In addition to their consistent correspondence with the administration, Committee W led a series of lectures and meetings that discussed men and women in business, education, the sociology of working mothers and familial roles, religious roles and women and men in politics. The committee’s work underscored the college’s slow transition to fully respecting and accepting women’s presence in the MC community.
In a June 22, 1988 letter, June Dwyer, a professor of English and the chair of Committee W in the late 80s, wrote to Provost Dr. Walter Emge, “There is a lack of awareness about affirmative action in several of the College’s academic departments and perhaps some unwillingness to embrace the concept as well. A set of procedures–even interim procedures–issued by your office would carry a great deal of authority and would provide all departments with a much-needed framework for hiring.”
This unwillingness can be seen through the ‘climate surveys’ performed in the late 80s and early 90s, which inquired both male and female members of the MC community about the climate which women faced at the school. In the April 1986 report, 65-75 percent of women (faculty, administrators, students and support staff) did not believe that they have the same access to a leadership role as men do. Meanwhile, 60-80 percent of the college’s male population reported that they believe women do.
Additionally, this survey found 55-70 percent of women faculty, administrators and support staff held the belief that male faculty and staff are regarded with more respect and recognition than that of the women, but all male respondents and female students did not believe this as seen by a 45-65 percent majority. When asked the most sexist statement that women had experienced at the college, responses included, “girls shouldn’t be engineers” by 10 women, and six women reported hearing some variant of “women will just get married and no longer work.” For comments heard towards someone else, seven said “Some male teachers in engineering feel women do not belong and try to discourage them.” The pages continued on in the archives, with these being the most common variants of statements.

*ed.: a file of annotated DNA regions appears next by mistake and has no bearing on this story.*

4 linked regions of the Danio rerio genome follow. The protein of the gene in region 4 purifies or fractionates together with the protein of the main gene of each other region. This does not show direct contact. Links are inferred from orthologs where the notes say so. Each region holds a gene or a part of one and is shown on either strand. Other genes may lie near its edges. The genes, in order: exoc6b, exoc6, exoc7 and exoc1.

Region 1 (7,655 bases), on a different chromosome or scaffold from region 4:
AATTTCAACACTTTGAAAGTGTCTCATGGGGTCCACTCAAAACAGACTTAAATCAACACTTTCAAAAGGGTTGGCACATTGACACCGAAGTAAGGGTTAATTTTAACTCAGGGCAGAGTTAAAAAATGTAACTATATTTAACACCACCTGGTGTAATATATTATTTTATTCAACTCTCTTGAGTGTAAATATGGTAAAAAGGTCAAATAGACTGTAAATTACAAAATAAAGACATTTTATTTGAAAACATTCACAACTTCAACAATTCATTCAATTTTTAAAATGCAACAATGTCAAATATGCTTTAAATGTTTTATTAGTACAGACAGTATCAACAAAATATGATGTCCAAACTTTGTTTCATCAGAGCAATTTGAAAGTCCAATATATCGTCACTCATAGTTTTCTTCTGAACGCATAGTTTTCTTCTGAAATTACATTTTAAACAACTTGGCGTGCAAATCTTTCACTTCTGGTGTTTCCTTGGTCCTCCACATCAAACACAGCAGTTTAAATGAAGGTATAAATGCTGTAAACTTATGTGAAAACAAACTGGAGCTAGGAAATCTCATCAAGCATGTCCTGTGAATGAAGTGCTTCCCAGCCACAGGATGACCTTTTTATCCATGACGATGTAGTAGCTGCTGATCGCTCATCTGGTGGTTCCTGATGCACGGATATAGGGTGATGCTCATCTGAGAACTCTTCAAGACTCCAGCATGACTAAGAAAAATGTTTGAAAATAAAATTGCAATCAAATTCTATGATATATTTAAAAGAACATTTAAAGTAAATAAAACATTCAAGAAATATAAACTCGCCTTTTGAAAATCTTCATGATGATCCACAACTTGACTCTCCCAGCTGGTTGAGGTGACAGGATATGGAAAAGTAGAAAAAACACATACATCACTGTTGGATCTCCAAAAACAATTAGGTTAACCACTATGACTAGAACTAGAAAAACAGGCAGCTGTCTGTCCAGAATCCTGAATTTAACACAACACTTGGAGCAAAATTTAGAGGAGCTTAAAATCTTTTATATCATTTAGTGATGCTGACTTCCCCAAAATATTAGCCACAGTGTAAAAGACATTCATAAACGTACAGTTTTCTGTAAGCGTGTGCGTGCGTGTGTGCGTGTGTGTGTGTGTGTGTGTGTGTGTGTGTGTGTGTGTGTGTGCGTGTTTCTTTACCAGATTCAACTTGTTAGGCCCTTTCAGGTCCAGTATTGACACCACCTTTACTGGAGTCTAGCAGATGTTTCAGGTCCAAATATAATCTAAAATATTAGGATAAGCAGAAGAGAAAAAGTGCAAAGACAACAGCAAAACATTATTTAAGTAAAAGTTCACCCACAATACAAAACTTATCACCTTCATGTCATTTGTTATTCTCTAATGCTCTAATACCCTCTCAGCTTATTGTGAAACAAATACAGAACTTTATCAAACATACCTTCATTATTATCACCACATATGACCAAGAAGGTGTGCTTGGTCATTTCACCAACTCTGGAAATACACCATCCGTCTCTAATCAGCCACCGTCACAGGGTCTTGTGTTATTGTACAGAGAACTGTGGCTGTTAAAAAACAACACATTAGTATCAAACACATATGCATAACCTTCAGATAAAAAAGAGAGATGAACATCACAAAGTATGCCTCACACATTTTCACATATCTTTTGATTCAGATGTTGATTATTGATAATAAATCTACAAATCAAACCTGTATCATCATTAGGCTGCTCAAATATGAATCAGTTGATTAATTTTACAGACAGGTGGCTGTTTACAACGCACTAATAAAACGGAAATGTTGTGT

In the 1987 climate survey results, the college found that on average, men earn $1,232 ($2,852.41 today) more than women faculty at MC. This statistic was found by also taking into account degree, school, rank, experience, and whether or not the individual was a Brother (which makes a significant difference). Further, there were reports of a “male faculty member [that] made overt sexual advances,” a male student refusing to be taught by a female professor and a male professor who answered a question regarding the length of an assignment by saying, “It should be like a woman’s skirt, long enough to cover everything but short enough to be interesting.”
Women had reported men forcefully entering their room while they slept, and harassment in dorms and the dining hall. As women in engineering seemed to have faced the worst harassment, one comment was attributed to a male student saying, “An ideal girl is like an ideal conductor— there’s no resistance.” There are too many comments to include from even just this 1987 report, but multitudes of women reported chauvinistic and sexual comments.
Two women faculty members in Committee W still teach at Manhattan today. This includes Nevart Wanger, professor of Italian and French, and Winsome Downie, Ph.D, professor of political science. Their names can be seen throughout the archive’s women faculty lists and letters to administrators from Committee W. In particular, their names were among those in the Committee who wrote to administrators on Oct 11, 1988, expressing concern over the fulfillment of the college’s Affirmative Action Plan.